Several years ago, my father, Richard Eugene "Dick" Stockman,
found out that he had a rare cancer. In the early stages, we had high
hopes that the treatments he received would stop or greatly delay its
spread. Dad kept his usual positive attitude—we all did—as
he stoically endured all that was asked of him. There were some minor
victories during that time, but eventually the day arrived that we hoped
would never come: Dad’s oncologist told him that additional curative
treatment was unlikely to be effective.
When presented with a “what” and “when” over which
he had no control, my practical, no-nonsense father decided to focus on
what he could control: the “how” and the “where.”
Dad wanted an end-of-life option that would allow him to stay in the home
he had built for Mom and our family more than 50 years ago on the acre
of his family’s land he had cleared himself on South Mountain. And
most importantly, he wanted to be able to live until he died.
For Dad, that meant having access to his workshop in our basement, his
self-described “sanctuary” where he built wooden puzzles,
toys, wine racks, and other items he designed in his spare time. It meant
having the freedom to make himself a fried egg in the kitchen when he
felt like it and watching the birds and wildlife from his broken-in recliner
next to the fireplace. And it meant feeling good enough to cheer for his
grandchildren from the sidelines during their soccer matches and football
games as long as possible.
I had always heard “hospice isn’t about dying, it’s about
living,” but I never completely understood what that meant until
now. Getting Frederick Health Hospice involved relatively early in Dad’s
illness truly allowed him to live life on his terms—literally until
his very last breath.
When Dad made the decision to call Frederick Health Hospice, we expected
his care team to be well-trained experts in pain and symptom management.
They were indeed, but they were so much more than that. In addition to
being utterly professional, everyone from Hospice was compassionate and
deeply caring. And because they respected him so much, Dad trusted them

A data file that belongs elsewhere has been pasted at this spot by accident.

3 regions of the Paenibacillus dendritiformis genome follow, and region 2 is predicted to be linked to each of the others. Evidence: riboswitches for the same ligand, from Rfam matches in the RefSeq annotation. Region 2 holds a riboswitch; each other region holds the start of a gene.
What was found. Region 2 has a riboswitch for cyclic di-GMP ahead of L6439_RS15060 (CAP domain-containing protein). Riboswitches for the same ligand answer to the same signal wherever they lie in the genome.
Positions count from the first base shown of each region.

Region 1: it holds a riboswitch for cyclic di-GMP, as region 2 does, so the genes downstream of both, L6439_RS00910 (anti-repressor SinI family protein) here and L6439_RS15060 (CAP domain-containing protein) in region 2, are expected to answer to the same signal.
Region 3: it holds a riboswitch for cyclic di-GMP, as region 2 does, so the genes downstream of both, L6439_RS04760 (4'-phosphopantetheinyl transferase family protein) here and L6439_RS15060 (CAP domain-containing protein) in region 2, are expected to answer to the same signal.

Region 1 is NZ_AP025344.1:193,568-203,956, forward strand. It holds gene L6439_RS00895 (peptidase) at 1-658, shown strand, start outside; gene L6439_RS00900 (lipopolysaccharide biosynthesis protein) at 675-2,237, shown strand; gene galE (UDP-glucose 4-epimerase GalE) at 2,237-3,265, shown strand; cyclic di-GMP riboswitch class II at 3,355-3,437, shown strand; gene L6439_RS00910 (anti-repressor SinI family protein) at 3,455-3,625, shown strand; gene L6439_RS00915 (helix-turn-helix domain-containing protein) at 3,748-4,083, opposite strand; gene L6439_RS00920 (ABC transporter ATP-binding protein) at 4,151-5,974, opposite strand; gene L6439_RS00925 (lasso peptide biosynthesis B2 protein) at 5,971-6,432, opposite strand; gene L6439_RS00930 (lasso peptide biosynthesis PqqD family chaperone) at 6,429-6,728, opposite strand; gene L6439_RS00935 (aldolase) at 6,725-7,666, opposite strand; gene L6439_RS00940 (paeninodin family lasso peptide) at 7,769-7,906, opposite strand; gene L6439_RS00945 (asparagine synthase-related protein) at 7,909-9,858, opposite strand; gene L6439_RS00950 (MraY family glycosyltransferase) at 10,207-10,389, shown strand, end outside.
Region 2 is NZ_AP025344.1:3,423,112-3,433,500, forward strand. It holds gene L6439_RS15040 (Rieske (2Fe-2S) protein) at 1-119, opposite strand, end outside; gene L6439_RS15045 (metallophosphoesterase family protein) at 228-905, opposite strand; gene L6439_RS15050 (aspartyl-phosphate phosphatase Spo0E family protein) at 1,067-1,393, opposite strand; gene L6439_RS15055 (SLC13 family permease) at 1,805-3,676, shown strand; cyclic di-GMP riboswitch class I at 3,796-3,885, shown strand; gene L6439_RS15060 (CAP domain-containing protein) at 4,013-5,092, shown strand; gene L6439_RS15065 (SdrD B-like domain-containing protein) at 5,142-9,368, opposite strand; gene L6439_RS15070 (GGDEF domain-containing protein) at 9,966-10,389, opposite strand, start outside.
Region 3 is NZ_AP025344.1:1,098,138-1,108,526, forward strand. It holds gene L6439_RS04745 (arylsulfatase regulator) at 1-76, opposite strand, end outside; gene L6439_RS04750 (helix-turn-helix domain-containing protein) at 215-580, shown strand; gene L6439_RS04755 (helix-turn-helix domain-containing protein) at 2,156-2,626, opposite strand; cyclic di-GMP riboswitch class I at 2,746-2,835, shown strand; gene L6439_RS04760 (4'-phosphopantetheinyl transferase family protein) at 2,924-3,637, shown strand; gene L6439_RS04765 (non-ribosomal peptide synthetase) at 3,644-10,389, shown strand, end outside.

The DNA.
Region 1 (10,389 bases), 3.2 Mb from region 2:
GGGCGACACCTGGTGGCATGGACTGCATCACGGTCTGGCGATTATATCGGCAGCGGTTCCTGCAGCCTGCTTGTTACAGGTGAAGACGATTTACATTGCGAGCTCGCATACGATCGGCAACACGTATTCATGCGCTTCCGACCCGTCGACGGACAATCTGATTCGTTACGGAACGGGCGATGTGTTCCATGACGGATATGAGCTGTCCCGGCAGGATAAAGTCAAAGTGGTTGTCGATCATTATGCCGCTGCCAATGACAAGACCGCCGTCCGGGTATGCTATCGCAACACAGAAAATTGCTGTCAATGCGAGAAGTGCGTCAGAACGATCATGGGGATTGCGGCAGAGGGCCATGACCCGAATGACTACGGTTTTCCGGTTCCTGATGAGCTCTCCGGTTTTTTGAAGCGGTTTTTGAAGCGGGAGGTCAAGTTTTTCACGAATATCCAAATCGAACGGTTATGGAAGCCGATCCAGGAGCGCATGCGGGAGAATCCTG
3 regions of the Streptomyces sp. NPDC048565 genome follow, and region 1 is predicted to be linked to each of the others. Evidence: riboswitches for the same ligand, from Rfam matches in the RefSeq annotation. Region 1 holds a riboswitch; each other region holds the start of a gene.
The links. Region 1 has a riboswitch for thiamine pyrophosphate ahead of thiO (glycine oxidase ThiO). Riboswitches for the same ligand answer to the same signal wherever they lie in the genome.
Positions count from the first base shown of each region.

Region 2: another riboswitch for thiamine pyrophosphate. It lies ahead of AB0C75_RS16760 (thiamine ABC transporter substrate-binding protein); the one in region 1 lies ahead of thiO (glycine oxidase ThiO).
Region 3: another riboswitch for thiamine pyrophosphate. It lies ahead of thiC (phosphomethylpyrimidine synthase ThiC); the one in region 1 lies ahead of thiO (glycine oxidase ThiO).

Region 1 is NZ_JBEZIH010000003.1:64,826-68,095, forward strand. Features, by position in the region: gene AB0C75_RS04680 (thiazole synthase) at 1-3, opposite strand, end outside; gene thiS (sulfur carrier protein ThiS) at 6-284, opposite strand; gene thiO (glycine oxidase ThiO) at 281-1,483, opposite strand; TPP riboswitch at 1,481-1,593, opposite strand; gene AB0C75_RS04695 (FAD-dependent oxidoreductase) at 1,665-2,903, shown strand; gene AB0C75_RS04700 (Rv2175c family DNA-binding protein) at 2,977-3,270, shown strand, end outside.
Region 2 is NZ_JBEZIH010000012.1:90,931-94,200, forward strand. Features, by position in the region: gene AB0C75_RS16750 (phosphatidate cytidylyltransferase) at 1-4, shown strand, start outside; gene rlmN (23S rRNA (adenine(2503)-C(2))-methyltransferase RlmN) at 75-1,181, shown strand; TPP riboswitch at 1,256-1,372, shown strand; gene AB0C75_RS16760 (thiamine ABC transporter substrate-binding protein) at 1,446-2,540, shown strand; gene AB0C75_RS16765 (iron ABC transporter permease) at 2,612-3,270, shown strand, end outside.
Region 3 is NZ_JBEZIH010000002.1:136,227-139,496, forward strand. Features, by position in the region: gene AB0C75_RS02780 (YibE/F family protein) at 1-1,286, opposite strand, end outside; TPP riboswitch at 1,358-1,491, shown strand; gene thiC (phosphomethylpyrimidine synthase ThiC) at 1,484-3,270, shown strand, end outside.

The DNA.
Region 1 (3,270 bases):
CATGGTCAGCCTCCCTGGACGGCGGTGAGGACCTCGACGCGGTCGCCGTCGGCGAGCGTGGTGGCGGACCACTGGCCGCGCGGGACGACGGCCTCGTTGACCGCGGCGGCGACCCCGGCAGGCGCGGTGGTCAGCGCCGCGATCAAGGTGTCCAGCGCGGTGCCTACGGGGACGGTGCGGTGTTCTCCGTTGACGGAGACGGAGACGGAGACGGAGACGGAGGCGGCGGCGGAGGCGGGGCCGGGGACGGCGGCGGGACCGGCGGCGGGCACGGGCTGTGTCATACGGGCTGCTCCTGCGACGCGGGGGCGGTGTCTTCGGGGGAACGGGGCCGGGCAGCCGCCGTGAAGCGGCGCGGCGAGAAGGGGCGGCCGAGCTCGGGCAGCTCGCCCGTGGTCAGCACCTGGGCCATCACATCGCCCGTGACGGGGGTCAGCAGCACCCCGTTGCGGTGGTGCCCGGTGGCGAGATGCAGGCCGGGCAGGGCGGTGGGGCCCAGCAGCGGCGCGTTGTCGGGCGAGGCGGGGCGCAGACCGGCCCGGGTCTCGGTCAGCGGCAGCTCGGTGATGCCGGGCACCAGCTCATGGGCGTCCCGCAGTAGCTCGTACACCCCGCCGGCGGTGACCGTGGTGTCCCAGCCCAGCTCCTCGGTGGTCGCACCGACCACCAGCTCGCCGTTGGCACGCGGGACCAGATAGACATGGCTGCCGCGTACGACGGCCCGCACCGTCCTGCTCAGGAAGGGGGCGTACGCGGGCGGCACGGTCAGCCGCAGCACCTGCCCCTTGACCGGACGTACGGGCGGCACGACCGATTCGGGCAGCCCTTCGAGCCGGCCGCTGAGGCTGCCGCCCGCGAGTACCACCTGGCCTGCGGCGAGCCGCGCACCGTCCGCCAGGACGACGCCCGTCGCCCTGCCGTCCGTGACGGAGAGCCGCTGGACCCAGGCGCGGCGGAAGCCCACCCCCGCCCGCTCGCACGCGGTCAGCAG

completely. Whatever they asked, he would do.
From the moment Hospice became involved in Dad’s care, we were able
to simply spend time with him—not as his caregivers but as the people
he loved most in the world. Hospice managed Dad’s medications. They
made sure we had all the equipment he needed or might need. They became
our single point of access for everything. If Dad’s mouth was dry,
Hospice brought a special moisturizing mouthwash. It was such a relief
to have just one number to call when Dad needed something or we had a question.
Having Dad’s day-to-day needs so thoroughly and lovingly taken care
of gave us the greatest gift of all—time to just
be with him. Personally, I was able to have conversations with him that I’ll
treasure forever. I was able to ask him about his youth, especially how
he had gotten involved with car-racing. We talked about some of the construction
projects he had helped build—high-profile buildings I had driven
past for years without ever knowing the role my Dad had played in their
On October 18, 2019, our extended family celebrated Mom and Dad’s 50th anniversary in their home. For the next month, Dad continued to putter
in his workshop, talk to family and friends, and enjoy his visits with
his new Hospice family. On November 16, Dad woke up feeling especially
tired. With our encouragement, he got into the bed Hospice had provided
“just in case.” The bed provided plenty of room for us all
to gather around him. Comfortable and at peace, Dad closed his eyes for
the last time.
Saying goodbye to our Dad was very painful, and I know each of us will
feel his absence deeply for the rest of our lives. But thanks to Hospice,
along with our sadness, we also feel peace…because we know that
Dad had the best end-of-life experience possible.
And that means we all did.